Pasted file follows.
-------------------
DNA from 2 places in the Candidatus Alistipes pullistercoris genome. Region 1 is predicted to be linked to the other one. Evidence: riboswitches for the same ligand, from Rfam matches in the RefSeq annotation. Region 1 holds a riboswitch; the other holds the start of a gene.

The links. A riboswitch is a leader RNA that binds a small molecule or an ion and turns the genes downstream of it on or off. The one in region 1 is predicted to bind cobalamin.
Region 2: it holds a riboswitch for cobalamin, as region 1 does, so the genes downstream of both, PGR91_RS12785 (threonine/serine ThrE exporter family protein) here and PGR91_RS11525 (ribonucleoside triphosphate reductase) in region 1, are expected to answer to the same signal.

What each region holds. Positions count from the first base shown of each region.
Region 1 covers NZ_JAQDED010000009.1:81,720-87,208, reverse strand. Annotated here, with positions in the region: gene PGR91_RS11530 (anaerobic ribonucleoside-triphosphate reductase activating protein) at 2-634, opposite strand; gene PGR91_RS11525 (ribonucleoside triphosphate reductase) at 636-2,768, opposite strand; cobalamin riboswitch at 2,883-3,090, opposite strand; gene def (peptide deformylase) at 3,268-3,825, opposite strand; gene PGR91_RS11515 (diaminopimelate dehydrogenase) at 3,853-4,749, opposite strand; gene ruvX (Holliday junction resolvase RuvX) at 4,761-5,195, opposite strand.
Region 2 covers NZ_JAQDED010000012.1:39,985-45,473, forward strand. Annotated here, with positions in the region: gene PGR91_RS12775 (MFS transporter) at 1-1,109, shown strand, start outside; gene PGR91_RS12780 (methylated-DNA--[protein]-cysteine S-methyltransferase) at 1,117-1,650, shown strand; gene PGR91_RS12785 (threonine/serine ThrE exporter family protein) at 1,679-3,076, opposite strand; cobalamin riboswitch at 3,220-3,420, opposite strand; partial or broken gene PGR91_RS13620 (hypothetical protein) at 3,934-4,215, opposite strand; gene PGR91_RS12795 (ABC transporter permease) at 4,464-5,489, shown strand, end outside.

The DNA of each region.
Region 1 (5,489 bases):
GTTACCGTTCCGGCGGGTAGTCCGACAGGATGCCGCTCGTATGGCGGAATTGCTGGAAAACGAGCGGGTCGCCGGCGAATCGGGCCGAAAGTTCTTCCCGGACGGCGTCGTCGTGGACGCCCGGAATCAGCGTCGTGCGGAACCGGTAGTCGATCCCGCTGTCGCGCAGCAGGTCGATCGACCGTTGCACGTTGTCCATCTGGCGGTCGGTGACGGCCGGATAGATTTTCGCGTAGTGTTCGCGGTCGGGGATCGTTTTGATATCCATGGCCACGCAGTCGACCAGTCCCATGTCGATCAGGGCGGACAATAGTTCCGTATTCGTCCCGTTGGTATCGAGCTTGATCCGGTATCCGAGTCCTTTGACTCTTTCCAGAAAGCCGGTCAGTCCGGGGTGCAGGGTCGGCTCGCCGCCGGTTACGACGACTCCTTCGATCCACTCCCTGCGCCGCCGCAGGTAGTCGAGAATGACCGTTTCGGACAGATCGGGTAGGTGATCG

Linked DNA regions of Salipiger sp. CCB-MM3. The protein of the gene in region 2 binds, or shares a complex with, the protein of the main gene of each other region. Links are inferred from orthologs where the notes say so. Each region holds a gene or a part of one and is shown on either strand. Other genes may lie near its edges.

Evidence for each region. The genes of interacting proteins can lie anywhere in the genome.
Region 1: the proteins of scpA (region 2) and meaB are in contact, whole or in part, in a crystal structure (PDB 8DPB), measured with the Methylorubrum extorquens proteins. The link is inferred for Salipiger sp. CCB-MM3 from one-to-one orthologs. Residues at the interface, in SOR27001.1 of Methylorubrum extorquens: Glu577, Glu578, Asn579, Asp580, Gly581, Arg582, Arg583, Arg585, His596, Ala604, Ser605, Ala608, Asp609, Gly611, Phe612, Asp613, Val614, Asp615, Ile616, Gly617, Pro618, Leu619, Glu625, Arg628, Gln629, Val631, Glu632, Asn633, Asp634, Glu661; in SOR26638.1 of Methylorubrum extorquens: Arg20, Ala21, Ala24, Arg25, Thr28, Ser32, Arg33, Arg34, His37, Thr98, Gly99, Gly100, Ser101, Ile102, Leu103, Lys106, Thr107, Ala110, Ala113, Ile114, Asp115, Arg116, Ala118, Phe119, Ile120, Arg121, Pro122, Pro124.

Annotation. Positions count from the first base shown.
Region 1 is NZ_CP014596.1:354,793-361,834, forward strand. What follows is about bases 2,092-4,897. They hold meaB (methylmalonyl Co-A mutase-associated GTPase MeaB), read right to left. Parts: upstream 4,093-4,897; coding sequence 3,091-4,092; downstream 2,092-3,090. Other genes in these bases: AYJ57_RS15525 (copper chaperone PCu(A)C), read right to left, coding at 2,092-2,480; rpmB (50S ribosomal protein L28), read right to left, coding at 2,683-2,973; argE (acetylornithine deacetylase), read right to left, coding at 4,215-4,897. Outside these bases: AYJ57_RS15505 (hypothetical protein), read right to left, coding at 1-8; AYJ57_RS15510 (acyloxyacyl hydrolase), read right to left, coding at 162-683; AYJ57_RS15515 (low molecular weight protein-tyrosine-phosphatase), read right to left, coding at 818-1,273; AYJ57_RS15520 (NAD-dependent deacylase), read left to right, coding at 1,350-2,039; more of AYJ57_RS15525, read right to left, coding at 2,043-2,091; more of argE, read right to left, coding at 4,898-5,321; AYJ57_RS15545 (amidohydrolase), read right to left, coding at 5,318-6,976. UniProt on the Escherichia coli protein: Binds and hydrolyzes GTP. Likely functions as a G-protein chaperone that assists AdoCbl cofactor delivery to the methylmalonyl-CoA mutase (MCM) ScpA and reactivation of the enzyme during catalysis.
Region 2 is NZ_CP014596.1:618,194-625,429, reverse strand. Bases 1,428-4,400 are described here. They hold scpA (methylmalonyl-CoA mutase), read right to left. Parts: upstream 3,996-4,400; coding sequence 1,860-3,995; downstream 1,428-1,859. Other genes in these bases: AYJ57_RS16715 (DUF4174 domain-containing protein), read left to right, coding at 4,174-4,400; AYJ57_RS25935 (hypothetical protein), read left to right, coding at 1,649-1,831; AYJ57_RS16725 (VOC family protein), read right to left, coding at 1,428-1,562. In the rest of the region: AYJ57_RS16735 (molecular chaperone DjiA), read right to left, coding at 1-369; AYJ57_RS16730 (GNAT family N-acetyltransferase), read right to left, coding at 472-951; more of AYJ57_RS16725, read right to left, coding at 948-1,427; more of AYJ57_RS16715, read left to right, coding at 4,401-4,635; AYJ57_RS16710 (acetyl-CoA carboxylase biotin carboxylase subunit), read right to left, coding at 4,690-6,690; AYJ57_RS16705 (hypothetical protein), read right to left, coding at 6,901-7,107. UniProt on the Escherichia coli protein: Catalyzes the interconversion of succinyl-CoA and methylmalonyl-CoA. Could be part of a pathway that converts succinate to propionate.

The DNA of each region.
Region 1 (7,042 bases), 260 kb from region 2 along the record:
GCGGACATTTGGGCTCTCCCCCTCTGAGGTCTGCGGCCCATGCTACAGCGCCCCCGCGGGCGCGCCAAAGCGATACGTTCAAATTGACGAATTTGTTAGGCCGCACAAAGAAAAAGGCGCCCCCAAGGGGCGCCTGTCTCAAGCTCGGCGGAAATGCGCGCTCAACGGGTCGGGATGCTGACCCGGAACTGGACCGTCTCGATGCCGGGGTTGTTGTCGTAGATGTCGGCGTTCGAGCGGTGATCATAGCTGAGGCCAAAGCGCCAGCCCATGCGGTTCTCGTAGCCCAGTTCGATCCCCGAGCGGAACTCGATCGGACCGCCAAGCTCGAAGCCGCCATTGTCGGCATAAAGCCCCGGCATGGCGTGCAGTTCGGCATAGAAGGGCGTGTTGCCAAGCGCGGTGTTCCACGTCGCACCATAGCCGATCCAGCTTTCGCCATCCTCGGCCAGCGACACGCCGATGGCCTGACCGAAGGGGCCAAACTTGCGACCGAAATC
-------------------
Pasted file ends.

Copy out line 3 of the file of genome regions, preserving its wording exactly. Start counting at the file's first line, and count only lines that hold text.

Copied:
Region 2: it holds a riboswitch for cobalamin, as region 1 does, so the genes downstream of both, PGR91_RS12785 (threonine/serine ThrE exporter family protein) here and PGR91_RS11525 (ribonucleoside triphosphate reductase) in region 1, are expected to answer to the same signal.